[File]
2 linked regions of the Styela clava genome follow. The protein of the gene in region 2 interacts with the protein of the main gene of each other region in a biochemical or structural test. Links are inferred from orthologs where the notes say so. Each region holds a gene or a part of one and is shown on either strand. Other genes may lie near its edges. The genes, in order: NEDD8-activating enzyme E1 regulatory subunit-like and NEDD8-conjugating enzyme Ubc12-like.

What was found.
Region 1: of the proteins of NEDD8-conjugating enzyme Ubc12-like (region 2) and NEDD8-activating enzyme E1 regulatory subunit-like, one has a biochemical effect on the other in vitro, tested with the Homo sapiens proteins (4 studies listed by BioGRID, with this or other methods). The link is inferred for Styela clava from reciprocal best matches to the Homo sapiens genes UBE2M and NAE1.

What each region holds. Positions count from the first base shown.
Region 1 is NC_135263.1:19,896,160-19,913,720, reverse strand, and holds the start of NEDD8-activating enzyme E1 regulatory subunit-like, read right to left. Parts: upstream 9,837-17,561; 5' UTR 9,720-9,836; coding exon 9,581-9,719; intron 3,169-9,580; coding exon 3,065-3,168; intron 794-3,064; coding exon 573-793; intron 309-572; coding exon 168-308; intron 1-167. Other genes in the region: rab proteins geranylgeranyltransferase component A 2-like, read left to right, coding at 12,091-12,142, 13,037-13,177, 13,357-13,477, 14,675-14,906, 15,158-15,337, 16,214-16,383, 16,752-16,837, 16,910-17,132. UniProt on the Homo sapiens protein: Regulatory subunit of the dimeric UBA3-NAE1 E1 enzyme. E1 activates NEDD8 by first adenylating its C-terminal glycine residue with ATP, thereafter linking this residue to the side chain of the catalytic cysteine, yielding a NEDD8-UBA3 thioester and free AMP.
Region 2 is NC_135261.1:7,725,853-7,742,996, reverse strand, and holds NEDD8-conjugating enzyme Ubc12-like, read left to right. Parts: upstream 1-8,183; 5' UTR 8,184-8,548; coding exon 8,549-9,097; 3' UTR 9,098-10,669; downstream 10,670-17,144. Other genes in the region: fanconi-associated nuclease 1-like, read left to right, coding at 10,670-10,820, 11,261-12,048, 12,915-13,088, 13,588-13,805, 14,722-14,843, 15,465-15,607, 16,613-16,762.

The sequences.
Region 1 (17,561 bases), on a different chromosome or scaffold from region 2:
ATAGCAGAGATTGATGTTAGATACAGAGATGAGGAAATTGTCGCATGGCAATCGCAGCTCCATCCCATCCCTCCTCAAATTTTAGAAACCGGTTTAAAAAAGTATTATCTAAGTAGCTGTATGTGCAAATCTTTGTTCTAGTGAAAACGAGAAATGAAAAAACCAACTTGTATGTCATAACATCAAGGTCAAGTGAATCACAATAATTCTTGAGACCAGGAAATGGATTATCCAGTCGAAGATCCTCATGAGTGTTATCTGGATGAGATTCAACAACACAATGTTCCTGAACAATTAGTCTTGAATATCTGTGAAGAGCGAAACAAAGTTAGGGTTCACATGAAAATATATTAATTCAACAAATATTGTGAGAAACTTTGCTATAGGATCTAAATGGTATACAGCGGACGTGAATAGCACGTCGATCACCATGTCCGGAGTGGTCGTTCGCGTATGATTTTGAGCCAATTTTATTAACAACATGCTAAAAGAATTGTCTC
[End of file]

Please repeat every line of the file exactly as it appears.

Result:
2 linked regions of the Styela clava genome follow. The protein of the gene in region 2 interacts with the protein of the main gene of each other region in a biochemical or structural test. Links are inferred from orthologs where the notes say so. Each region holds a gene or a part of one and is shown on either strand. Other genes may lie near its edges. The genes, in order: NEDD8-activating enzyme E1 regulatory subunit-like and NEDD8-conjugating enzyme Ubc12-like.

What was found.
Region 1: of the proteins of NEDD8-conjugating enzyme Ubc12-like (region 2) and NEDD8-activating enzyme E1 regulatory subunit-like, one has a biochemical effect on the other in vitro, tested with the Homo sapiens proteins (4 studies listed by BioGRID, with this or other methods). The link is inferred for Styela clava from reciprocal best matches to the Homo sapiens genes UBE2M and NAE1.

What each region holds. Positions count from the first base shown.
Region 1 is NC_135263.1:19,896,160-19,913,720, reverse strand, and holds the start of NEDD8-activating enzyme E1 regulatory subunit-like, read right to left. Parts: upstream 9,837-17,561; 5' UTR 9,720-9,836; coding exon 9,581-9,719; intron 3,169-9,580; coding exon 3,065-3,168; intron 794-3,064; coding exon 573-793; intron 309-572; coding exon 168-308; intron 1-167. Other genes in the region: rab proteins geranylgeranyltransferase component A 2-like, read left to right, coding at 12,091-12,142, 13,037-13,177, 13,357-13,477, 14,675-14,906, 15,158-15,337, 16,214-16,383, 16,752-16,837, 16,910-17,132. UniProt on the Homo sapiens protein: Regulatory subunit of the dimeric UBA3-NAE1 E1 enzyme. E1 activates NEDD8 by first adenylating its C-terminal glycine residue with ATP, thereafter linking this residue to the side chain of the catalytic cysteine, yielding a NEDD8-UBA3 thioester and free AMP.
Region 2 is NC_135261.1:7,725,853-7,742,996, reverse strand, and holds NEDD8-conjugating enzyme Ubc12-like, read left to right. Parts: upstream 1-8,183; 5' UTR 8,184-8,548; coding exon 8,549-9,097; 3' UTR 9,098-10,669; downstream 10,670-17,144. Other genes in the region: fanconi-associated nuclease 1-like, read left to right, coding at 10,670-10,820, 11,261-12,048, 12,915-13,088, 13,588-13,805, 14,722-14,843, 15,465-15,607, 16,613-16,762.

The sequences.
Region 1 (17,561 bases), on a different chromosome or scaffold from region 2:
ATAGCAGAGATTGATGTTAGATACAGAGATGAGGAAATTGTCGCATGGCAATCGCAGCTCCATCCCATCCCTCCTCAAATTTTAGAAACCGGTTTAAAAAAGTATTATCTAAGTAGCTGTATGTGCAAATCTTTGTTCTAGTGAAAACGAGAAATGAAAAAACCAACTTGTATGTCATAACATCAAGGTCAAGTGAATCACAATAATTCTTGAGACCAGGAAATGGATTATCCAGTCGAAGATCCTCATGAGTGTTATCTGGATGAGATTCAACAACACAATGTTCCTGAACAATTAGTCTTGAATATCTGTGAAGAGCGAAACAAAGTTAGGGTTCACATGAAAATATATTAATTCAACAAATATTGTGAGAAACTTTGCTATAGGATCTAAATGGTATACAGCGGACGTGAATAGCACGTCGATCACCATGTCCGGAGTGGTCGTTCGCGTATGATTTTGAGCCAATTTTATTAACAACATGCTAAAAGAATTGTCTC